Telemedicine Acceptance and Implementation in Developing Countries: Benefits, Categories, and Barriers

Authors

1 Medical Informatics Department, Faculty of Medicine,Mashhad University of Medical Sciences,Mashhad, IR Iran

2 Bio-technology Depatment, Islamic Azad University,Mashhad, IR Iran

10.17795/rijm38332

Abstract

Abstract Context: Distributing health care services in remote and rural areas have become a major health problem for many developing countries. Telemedicine presents solutions to developing countries for better disease prevention, diseasemanagement, emergency services and practicingmedicine in areaswith limited access to healthcare services and facilities. Although thewillingness of devel- oping countries to accept telemedicine and incorporate it into their health care systems is rising, due tomultidisciplinary and com- plicated characteristics of telemedicine, they will face challenges and barriers which will slow down their progress. This literature review attempts to explain the benefits, categories and barriers for acceptance and implementation of telemedicine in developing countries. Evidence Acquisition: This studywas conducted in 2016. Themain questionwas howis the general attitude to the acceptance and use of telemedicine in developing countries and what problems they are facing for the use of telemedicine. To find the solutions, we searched articles in two main databases, PubMed and Scopus, with the keywords and expressions related to the subject of the study (developing countries, telemedicine, tele-health, barriers, challenges, adoption, and acceptance). Totally, 103 articles were extracted. Duplicate articles andarticlespublishedbefore 1998were eliminatedandthe remaining oneswere screenedfor eligibility in accordance with subject of the study. The result was 47 articles from PubMed and 5 articles from Scopus. This review is based mainly on preliminary results, opinions and predictions. As limitations of our study, we limited ourselves to PubMed and Scopus databases and also reviewed articles only in English language. Results: The study did not find any article that totally disagrees with the implementation of telemedicine in developing countries. Most of the articles contain positive points associated with the use of telemedicine with respect to the barriers and challenges. Conclusions: Despite hopeful progresses in telemedicine, developing countries are facingmany problems in theirway toward suc- cessful application of telemedicine. High cost and cultural resistance are considered as themain barriers for developing countries in their approach to apply telemedicine. Developing countries must be fully aware that investment in telemedicine will not in- evitably yield clinical or economic benefits in short time. Theymust consider barriers and various outcomes of telemedicine before accepting and applying it.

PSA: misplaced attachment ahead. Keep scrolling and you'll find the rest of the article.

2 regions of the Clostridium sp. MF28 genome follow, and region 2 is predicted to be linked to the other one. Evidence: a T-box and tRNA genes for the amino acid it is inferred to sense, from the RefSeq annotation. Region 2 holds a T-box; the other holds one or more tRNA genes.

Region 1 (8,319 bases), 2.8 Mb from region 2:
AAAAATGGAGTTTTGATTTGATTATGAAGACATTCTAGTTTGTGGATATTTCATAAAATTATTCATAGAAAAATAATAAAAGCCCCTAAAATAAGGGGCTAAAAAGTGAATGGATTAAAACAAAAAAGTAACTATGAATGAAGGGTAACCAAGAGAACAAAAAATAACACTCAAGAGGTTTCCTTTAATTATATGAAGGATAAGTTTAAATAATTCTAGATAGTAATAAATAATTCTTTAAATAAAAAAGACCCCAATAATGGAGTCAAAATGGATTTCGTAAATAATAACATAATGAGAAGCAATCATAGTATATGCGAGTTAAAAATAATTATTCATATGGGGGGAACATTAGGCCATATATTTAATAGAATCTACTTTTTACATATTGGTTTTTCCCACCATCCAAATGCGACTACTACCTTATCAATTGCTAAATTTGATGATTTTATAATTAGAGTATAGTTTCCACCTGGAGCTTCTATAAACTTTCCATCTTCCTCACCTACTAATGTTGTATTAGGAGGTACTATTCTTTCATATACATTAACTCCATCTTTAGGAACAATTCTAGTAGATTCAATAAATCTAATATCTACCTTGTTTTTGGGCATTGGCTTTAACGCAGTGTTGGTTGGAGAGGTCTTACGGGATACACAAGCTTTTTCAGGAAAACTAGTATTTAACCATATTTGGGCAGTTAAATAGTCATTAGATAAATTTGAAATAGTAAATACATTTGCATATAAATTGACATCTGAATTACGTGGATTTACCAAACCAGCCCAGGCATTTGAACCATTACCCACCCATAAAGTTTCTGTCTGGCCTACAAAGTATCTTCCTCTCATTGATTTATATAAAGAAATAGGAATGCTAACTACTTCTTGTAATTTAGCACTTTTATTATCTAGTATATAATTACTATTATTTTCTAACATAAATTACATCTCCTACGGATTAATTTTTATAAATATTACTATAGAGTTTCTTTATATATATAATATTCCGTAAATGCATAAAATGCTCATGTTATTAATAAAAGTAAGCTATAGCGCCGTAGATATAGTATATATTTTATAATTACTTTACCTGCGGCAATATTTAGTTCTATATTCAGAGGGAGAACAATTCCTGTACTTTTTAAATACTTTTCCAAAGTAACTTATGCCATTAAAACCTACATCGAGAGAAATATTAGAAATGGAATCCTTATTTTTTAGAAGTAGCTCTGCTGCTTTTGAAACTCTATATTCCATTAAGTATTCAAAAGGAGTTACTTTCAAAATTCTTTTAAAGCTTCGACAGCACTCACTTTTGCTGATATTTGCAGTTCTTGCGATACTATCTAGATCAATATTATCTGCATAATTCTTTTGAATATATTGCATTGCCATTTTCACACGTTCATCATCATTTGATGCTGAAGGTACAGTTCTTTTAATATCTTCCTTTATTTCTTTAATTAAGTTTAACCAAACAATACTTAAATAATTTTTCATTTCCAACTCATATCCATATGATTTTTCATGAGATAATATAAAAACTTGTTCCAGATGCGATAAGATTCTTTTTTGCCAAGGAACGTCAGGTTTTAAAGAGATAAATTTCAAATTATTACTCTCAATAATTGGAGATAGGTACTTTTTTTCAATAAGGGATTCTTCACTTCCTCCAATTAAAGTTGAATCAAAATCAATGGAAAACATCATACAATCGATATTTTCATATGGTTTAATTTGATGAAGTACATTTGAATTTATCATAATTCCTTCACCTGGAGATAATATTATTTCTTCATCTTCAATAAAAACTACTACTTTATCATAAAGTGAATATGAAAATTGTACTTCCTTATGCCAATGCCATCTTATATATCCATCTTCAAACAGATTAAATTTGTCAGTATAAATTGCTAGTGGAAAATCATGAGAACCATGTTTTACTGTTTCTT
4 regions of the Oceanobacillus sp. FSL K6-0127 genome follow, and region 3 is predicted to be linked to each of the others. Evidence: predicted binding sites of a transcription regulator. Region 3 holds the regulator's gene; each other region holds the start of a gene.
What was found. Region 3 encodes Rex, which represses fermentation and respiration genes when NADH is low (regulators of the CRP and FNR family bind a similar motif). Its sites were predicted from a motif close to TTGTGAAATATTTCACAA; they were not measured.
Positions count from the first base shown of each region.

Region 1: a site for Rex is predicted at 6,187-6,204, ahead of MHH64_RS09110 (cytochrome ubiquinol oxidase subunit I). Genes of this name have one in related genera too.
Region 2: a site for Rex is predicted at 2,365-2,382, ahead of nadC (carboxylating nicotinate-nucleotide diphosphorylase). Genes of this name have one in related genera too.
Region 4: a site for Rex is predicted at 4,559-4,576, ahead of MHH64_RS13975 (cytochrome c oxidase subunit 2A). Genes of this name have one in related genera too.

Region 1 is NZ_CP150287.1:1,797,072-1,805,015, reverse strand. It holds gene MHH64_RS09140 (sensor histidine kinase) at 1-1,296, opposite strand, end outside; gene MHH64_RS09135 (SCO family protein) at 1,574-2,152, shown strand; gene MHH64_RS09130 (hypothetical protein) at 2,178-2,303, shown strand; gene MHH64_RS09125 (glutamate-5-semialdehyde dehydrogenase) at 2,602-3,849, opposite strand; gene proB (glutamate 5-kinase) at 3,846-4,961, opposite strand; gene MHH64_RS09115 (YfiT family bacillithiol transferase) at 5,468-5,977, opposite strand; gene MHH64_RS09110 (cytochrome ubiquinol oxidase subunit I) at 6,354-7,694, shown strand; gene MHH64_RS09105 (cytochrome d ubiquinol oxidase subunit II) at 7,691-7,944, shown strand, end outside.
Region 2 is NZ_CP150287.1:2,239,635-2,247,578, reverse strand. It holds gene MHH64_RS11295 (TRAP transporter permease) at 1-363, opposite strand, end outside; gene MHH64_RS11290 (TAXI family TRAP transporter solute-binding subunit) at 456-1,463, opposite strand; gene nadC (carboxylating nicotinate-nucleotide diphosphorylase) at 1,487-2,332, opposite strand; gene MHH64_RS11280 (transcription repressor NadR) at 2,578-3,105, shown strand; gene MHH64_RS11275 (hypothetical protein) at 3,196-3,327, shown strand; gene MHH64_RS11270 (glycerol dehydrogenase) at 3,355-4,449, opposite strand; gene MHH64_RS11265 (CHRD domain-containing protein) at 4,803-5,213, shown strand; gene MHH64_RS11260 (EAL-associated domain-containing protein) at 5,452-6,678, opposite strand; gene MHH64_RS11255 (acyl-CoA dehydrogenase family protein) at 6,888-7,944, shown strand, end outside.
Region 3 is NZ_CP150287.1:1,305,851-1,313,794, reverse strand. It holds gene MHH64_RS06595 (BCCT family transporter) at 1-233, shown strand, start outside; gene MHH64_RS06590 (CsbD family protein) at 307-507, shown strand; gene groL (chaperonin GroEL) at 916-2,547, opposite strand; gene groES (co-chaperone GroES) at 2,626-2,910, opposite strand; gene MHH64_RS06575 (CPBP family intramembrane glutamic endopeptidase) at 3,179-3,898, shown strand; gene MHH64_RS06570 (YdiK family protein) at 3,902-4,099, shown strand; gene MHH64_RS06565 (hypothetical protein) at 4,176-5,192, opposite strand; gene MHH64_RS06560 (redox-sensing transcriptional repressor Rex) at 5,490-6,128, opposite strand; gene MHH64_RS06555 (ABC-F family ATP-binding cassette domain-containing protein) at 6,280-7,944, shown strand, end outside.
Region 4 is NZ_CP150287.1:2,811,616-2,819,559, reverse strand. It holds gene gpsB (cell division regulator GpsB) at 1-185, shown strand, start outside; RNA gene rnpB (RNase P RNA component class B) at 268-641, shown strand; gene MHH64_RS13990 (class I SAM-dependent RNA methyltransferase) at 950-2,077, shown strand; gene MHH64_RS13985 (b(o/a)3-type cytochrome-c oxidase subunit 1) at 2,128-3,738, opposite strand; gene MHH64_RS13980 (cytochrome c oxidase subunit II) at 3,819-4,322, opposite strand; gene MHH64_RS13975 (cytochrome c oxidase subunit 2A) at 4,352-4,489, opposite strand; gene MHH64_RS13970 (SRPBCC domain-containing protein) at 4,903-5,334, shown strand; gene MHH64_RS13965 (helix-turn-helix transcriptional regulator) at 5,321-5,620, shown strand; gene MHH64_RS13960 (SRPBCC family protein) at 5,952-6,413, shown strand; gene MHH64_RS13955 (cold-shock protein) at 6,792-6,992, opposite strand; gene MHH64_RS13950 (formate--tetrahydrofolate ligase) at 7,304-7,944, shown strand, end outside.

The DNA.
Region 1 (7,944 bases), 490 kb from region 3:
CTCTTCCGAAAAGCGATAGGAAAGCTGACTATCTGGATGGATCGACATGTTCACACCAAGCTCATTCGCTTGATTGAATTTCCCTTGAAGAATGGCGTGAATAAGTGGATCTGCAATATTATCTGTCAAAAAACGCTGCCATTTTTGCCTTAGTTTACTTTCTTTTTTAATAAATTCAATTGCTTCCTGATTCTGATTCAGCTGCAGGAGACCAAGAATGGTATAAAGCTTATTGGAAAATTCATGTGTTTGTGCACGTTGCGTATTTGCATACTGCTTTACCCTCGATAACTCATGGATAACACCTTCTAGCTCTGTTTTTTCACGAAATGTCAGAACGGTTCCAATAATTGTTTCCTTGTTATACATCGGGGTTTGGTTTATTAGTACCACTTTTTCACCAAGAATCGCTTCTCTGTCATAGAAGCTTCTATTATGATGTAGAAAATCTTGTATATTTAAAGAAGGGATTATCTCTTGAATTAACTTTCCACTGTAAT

Keywords


  1. 1.Organization WH . Telemedicine: opportunities and developments in Member States: report on the second global survey on eHealth. World Health Organization; 2010.

    1. Praveen KB, Ali SS. Telemedicine in primary health care: the road ahead. Int J Prev Med. 2013;4(3):377–8. [PubMed: 23626897]. Razavi Int J Med. 2016; 4(3):e38332. 5 Hassibian MR and Hassibian S
    2. Kifle M, Solomon A, Okoli C, Mbarika V. Critical success factors for telemedicine in Ethiopia. International Conference IT Management in Healthcare’, In Information Resources Management Association (IRMA 2004). New Orleans. .
    3. Kim EW, Teague-Ross TJ, Greenfield WW, Keith Williams D, Kuo D, Hall RW. Telemedicine collaboration improves perinatal regionalization and lowers statewide infant mortality. J Perinatol. 2013;33(9):725–30. doi: 10.1038/jp.2013.37. [PubMed: 23579490].
    4. de Waure C, Cadeddu C, Gualano MR, Ricciardi W. Telemedicine for the reduction of myocardial infarction mortality: a systematic review and a meta-analysis of published studies. Telemed J E Health. 2012;18(5):323–8. doi: 10.1089/tmj.2011.0158. [PubMed: 22468983].
    5. Lilly CM, Cody S, Zhao H, Landry K, Baker SP, McIlwaine J, et al. Hospital mortality, length of stay, and preventable complications among critically ill patients before and after tele-ICU reengineering of critical care processes. JAMA. 2011;305(21):2175–83. doi: 10.1001/jama.2011.697. [PubMed: 21576622].
    6. Organization WH . The world health report: 2006: working together for health. 2006